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Paul Foster

MXUK2015 Mexico and United kingdom restaurant festival

Posted on 26 Jul 2015 at 12:12

Several months ago was honoured to be asked by the Mexican tourist board to be one of 8 chefs from the uk to take part in a culinary exchange with a top Mexican chef. The Festival is to promote the gastronomy of Mexico and promote better understanding between Mexican and UK societies. Each chef takes part by flying over to the chefs restaurant they are paired with and cooking a dinner with them both in the UK and Mexico.http://visitmexico.com/en/restaurants-festival-UK-MX 

After a nightmare 36 hour journey (should have been 20) which included being stuck in Newark airport for 8 hours, resulting in missing two connecting flights to Mexico, a quick stay over in a cheap hotel in Houston and lots of queuing, we finally made it to Monterrey on Tuesday morning the 21st of July. Would like to add if we hadn't have got stuck in Newark airport we wouldn't have got to have a drink and a chat with Tom Watson's son and caddie whilst watching the end of The Open unfold - every cloud! Myself and Joey (aka Liam Davies) were knackard and couldn't even take our bags to the hotel in Houston for a change of clothes! 

When finally in Monterrey the airport to hotel transfer took us quickly through Monterrey's industrial area and downtown until we reached the financial district. The view was stunning, the huge city has a backdrop of striking steep mountains, creating a beautiful horizon. 

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At the Hotel we finally met Alfredo Villanueva the chef and owner of Romero Y Azahar whom I had been paired with. He took us straight out to have our first taste of proper tacos in a little side restaurant built around a food van that you would easily drive past and not know was there. We then went on to check out his restaurant where we were cooking at and have a little bit of a Mexican beer tasting. The restaurant was great and felt like a perfect setting for our collaboration dinner, it felt relaxed, informal and modern, yet still slick and professional. After this we were driven to a fish restaurant to have lunch, the food was brilliant and it was great to taste a wide array of Pacific Ocean fish. We met up with Lee Westcott of http://www.typingroom.com (who was cooking the day before me at Pangea restaurant), his assistant Ben Gallier and the chef he was paired with Guillermo Gonzalez Beristain, had several beers and gorged on raw scallops, whole roasted red snapper, smoked fish stuffed peppers, whole grilled octopus and tortillas.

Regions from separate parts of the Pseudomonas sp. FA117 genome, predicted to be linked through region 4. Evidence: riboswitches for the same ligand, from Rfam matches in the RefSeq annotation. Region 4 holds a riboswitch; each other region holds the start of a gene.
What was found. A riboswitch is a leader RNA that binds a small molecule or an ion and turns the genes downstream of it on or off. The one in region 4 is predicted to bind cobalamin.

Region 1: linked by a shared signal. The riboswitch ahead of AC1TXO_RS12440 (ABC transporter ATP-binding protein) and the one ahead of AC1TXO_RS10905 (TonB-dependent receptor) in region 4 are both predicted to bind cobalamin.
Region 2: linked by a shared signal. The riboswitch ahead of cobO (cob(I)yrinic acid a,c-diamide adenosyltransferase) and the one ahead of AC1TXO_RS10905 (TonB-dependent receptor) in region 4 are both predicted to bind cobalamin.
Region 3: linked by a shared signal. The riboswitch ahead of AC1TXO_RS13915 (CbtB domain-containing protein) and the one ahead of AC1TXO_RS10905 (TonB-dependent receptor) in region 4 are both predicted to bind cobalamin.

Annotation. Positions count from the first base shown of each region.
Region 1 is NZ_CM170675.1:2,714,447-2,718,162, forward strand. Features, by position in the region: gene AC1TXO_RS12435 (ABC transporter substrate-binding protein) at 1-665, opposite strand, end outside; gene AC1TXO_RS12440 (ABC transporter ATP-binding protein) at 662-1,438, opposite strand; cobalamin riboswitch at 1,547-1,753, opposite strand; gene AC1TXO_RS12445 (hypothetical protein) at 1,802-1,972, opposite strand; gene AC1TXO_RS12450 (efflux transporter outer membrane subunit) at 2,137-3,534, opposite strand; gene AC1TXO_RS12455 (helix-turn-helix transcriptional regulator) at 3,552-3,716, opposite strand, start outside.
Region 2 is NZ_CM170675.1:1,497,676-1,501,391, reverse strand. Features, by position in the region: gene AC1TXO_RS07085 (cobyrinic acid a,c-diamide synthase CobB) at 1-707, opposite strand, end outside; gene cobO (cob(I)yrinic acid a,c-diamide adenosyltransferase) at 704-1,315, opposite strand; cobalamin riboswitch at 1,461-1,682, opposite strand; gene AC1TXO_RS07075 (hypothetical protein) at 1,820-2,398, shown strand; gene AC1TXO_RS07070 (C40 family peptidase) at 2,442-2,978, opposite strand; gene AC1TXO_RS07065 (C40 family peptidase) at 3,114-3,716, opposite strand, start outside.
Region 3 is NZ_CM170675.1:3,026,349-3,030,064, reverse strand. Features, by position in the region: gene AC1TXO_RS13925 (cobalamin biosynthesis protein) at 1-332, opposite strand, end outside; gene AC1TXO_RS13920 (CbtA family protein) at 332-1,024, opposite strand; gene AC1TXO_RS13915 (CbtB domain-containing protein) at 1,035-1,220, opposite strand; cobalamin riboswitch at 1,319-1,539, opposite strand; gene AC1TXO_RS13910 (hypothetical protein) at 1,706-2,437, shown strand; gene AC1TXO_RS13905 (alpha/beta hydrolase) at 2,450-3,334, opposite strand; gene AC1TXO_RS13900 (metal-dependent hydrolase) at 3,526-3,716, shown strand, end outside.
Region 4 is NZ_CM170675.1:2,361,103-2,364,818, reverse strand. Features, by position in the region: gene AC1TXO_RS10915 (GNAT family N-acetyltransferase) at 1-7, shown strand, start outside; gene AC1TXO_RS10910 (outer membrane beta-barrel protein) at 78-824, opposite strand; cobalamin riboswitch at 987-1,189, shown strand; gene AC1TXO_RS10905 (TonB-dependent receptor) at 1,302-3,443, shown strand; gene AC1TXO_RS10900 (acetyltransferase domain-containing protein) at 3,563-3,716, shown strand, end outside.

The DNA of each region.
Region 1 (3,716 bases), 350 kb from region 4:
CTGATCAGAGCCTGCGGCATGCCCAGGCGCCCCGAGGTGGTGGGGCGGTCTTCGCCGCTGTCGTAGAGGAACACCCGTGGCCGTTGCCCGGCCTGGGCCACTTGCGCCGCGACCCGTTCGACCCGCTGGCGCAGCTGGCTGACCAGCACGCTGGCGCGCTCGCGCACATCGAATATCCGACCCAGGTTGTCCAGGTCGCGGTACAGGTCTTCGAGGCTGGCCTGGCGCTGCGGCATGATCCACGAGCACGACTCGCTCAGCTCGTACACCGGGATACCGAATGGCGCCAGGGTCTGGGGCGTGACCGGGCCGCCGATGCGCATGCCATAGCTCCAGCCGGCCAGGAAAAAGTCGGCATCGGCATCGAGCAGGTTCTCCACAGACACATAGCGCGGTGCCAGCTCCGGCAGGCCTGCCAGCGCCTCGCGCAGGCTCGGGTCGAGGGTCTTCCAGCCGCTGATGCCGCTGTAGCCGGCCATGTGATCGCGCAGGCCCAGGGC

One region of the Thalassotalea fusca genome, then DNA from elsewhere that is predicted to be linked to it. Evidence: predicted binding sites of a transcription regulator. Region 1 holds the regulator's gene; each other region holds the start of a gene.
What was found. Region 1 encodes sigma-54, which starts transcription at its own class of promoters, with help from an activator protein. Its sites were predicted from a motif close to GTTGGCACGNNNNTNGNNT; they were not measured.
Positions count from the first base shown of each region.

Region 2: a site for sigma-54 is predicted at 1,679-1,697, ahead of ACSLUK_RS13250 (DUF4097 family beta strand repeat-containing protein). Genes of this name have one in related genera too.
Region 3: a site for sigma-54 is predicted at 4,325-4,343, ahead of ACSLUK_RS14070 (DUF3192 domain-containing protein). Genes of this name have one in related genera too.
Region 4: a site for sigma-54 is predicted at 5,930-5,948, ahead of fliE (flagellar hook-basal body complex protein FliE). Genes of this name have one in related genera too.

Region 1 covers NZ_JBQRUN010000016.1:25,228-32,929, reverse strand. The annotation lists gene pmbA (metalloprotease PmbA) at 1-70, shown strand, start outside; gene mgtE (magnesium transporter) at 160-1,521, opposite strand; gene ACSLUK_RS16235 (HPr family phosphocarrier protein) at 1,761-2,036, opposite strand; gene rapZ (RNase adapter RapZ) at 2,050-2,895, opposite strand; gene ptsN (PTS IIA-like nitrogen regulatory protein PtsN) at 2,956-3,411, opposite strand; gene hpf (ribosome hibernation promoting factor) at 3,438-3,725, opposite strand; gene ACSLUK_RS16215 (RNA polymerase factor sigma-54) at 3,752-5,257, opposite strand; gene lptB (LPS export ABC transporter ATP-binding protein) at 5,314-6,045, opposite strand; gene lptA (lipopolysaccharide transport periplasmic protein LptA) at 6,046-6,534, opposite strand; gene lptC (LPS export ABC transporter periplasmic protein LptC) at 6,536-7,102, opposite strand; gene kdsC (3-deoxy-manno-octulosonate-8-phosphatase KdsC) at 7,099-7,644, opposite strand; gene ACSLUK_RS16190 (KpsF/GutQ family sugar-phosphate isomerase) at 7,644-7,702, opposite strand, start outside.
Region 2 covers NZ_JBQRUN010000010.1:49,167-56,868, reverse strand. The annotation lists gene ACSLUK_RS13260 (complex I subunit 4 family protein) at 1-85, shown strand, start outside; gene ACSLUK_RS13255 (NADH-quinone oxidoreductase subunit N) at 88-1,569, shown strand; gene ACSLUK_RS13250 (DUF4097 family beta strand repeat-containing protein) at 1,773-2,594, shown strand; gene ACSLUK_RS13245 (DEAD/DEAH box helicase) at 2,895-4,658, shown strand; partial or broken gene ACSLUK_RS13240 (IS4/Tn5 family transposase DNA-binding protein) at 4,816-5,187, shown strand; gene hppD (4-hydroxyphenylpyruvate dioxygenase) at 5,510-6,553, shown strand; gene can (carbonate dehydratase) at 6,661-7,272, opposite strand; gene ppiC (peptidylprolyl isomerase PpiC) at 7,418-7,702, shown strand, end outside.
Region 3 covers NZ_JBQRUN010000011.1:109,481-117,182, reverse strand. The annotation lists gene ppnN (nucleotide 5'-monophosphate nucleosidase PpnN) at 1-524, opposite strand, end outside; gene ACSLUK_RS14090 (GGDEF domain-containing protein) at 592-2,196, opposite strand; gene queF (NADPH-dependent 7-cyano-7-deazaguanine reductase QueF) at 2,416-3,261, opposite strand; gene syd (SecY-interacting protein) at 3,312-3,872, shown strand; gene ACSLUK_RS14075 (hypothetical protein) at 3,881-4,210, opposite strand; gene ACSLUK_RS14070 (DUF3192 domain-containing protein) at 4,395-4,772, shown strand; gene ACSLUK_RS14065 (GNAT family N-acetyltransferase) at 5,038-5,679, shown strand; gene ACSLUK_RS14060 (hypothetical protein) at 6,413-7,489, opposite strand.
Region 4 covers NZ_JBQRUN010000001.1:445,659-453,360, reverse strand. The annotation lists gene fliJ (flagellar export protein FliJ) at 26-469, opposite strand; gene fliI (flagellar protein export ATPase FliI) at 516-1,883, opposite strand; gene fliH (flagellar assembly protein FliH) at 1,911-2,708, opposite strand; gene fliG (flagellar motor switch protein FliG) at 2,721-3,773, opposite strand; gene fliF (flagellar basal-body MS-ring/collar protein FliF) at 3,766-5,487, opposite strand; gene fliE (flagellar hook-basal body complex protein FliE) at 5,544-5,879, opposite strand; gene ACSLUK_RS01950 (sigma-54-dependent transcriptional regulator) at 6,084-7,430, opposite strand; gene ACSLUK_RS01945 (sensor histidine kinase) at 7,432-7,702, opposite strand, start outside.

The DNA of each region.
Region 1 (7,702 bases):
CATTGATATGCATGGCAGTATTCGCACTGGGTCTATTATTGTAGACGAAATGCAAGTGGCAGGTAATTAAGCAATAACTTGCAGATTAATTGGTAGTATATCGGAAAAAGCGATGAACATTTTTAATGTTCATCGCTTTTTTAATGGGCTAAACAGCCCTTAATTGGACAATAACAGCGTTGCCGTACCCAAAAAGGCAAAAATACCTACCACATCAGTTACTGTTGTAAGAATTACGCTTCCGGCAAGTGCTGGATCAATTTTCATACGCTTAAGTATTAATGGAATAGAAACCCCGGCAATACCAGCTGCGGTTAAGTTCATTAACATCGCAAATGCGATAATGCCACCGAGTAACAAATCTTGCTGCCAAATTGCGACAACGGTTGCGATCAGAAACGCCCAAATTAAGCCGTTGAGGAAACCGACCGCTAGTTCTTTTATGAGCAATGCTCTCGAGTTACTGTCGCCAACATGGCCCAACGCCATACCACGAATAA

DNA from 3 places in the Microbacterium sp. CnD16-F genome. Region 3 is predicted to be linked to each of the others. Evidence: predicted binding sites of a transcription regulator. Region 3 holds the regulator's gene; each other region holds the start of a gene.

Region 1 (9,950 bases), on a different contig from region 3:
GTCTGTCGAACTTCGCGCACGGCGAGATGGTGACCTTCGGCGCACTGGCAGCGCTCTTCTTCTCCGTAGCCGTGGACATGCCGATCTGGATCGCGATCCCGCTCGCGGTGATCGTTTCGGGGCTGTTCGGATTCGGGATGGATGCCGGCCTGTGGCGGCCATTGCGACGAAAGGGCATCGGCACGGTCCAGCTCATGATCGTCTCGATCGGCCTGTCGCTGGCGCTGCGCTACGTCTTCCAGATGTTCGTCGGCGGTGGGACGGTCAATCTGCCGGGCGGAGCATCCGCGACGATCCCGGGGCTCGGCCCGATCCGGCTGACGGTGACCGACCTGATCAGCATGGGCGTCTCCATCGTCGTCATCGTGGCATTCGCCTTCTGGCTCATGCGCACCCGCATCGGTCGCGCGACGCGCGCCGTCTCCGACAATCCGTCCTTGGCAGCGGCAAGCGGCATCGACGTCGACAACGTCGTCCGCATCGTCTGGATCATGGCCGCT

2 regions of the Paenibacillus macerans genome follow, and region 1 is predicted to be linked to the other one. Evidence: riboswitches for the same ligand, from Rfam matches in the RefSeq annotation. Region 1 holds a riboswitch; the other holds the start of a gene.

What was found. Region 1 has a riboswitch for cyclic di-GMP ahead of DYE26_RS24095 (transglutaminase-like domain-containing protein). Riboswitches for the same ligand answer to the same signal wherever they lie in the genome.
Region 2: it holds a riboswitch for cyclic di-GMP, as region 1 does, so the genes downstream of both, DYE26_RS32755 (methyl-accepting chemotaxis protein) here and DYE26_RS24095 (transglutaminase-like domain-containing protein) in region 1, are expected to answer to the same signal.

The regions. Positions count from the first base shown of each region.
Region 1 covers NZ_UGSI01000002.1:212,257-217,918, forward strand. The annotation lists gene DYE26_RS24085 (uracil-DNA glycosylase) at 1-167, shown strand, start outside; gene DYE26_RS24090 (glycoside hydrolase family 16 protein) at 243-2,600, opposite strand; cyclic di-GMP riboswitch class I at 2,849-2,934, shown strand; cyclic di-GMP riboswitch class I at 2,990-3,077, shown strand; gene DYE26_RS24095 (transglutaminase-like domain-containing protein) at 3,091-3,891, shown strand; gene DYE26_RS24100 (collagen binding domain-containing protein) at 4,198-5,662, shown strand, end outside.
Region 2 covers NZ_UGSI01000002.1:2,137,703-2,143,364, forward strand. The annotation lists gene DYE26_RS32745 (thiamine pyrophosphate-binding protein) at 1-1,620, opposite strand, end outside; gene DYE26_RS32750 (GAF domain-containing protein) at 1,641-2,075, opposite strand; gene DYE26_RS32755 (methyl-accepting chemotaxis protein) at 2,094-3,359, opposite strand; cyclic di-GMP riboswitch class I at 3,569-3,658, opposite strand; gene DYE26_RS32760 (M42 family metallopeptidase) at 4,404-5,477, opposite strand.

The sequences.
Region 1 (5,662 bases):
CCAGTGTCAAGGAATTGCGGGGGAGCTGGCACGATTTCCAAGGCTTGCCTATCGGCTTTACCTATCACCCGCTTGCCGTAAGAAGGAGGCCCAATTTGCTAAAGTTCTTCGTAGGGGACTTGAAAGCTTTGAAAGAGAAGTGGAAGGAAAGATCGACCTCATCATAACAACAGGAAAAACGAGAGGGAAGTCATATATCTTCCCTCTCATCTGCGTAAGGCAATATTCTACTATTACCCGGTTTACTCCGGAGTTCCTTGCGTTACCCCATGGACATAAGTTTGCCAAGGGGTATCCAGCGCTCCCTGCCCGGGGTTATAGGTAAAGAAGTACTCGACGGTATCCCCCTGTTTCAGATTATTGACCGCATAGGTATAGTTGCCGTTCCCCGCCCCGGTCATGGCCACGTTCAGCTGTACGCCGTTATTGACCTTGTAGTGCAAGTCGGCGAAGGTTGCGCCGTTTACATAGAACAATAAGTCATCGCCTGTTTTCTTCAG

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After lunch Alfredo took us out for a drive into the mountains, the scenery was amazing, along the road were lots of small man made stone dams which created family sized paddling pools for kids to play in whilst the parents sat watched and cooked on the BBQ. It had great feeling of family and community whilst making the most of what they had in the area and using the crystal clear water to make their own mini beach. 

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Dinner that night was hosted by Guillermo at his restaurant Pangea http://www.grupopangea.com/pangea/ (No. 12 in the 50 best list of Latin America 2013) Guillermo and his team prepared a very nice tasting menu for us consisting of Foie gras, Rock cod, Quail, local fruits with basil sorbet and New York style beef with ANT EGGS!! The food was french influenced Mexican making the best of the local ingredients. The ant eggs were surprisingly tasty with a very nice texture, in the photos below they are the things on top on the beef that look like crushed pine nuts.